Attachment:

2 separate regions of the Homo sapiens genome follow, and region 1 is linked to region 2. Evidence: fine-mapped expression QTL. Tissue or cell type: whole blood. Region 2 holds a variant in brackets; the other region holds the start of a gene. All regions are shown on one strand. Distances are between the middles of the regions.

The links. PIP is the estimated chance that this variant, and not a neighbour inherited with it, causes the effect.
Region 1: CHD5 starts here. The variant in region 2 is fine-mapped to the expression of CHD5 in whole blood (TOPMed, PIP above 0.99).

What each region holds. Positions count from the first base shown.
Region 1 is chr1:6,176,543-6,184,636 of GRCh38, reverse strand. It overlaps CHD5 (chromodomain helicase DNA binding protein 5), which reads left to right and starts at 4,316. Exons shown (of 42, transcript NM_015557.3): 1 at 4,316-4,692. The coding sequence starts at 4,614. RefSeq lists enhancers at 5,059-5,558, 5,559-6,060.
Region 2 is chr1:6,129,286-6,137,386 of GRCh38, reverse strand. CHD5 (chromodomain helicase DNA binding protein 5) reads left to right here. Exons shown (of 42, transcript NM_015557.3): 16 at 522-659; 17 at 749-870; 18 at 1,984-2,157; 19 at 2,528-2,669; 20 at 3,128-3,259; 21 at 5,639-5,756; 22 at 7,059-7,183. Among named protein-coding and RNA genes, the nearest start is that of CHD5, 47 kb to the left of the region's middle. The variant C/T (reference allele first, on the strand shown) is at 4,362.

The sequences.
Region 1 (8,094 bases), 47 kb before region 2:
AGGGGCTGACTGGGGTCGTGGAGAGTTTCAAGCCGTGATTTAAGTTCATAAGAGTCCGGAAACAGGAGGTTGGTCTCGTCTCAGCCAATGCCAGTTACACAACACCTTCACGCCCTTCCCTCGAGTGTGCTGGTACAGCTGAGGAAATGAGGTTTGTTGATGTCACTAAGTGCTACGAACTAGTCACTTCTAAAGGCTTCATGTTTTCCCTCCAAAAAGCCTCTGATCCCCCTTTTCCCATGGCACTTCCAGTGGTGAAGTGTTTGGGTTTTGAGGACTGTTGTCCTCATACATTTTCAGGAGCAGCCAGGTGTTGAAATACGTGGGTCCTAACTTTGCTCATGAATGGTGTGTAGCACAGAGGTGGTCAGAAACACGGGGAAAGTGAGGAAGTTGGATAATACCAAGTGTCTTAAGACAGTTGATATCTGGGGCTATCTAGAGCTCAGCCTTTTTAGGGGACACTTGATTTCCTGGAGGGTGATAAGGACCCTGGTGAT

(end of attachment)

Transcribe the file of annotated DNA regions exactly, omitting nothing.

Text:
2 separate regions of the Homo sapiens genome follow, and region 1 is linked to region 2. Evidence: fine-mapped expression QTL. Tissue or cell type: whole blood. Region 2 holds a variant in brackets; the other region holds the start of a gene. All regions are shown on one strand. Distances are between the middles of the regions.

The links. PIP is the estimated chance that this variant, and not a neighbour inherited with it, causes the effect.
Region 1: CHD5 starts here. The variant in region 2 is fine-mapped to the expression of CHD5 in whole blood (TOPMed, PIP above 0.99).

What each region holds. Positions count from the first base shown.
Region 1 is chr1:6,176,543-6,184,636 of GRCh38, reverse strand. It overlaps CHD5 (chromodomain helicase DNA binding protein 5), which reads left to right and starts at 4,316. Exons shown (of 42, transcript NM_015557.3): 1 at 4,316-4,692. The coding sequence starts at 4,614. RefSeq lists enhancers at 5,059-5,558, 5,559-6,060.
Region 2 is chr1:6,129,286-6,137,386 of GRCh38, reverse strand. CHD5 (chromodomain helicase DNA binding protein 5) reads left to right here. Exons shown (of 42, transcript NM_015557.3): 16 at 522-659; 17 at 749-870; 18 at 1,984-2,157; 19 at 2,528-2,669; 20 at 3,128-3,259; 21 at 5,639-5,756; 22 at 7,059-7,183. Among named protein-coding and RNA genes, the nearest start is that of CHD5, 47 kb to the left of the region's middle. The variant C/T (reference allele first, on the strand shown) is at 4,362.

The sequences.
Region 1 (8,094 bases), 47 kb before region 2:
AGGGGCTGACTGGGGTCGTGGAGAGTTTCAAGCCGTGATTTAAGTTCATAAGAGTCCGGAAACAGGAGGTTGGTCTCGTCTCAGCCAATGCCAGTTACACAACACCTTCACGCCCTTCCCTCGAGTGTGCTGGTACAGCTGAGGAAATGAGGTTTGTTGATGTCACTAAGTGCTACGAACTAGTCACTTCTAAAGGCTTCATGTTTTCCCTCCAAAAAGCCTCTGATCCCCCTTTTCCCATGGCACTTCCAGTGGTGAAGTGTTTGGGTTTTGAGGACTGTTGTCCTCATACATTTTCAGGAGCAGCCAGGTGTTGAAATACGTGGGTCCTAACTTTGCTCATGAATGGTGTGTAGCACAGAGGTGGTCAGAAACACGGGGAAAGTGAGGAAGTTGGATAATACCAAGTGTCTTAAGACAGTTGATATCTGGGGCTATCTAGAGCTCAGCCTTTTTAGGGGACACTTGATTTCCTGGAGGGTGATAAGGACCCTGGTGAT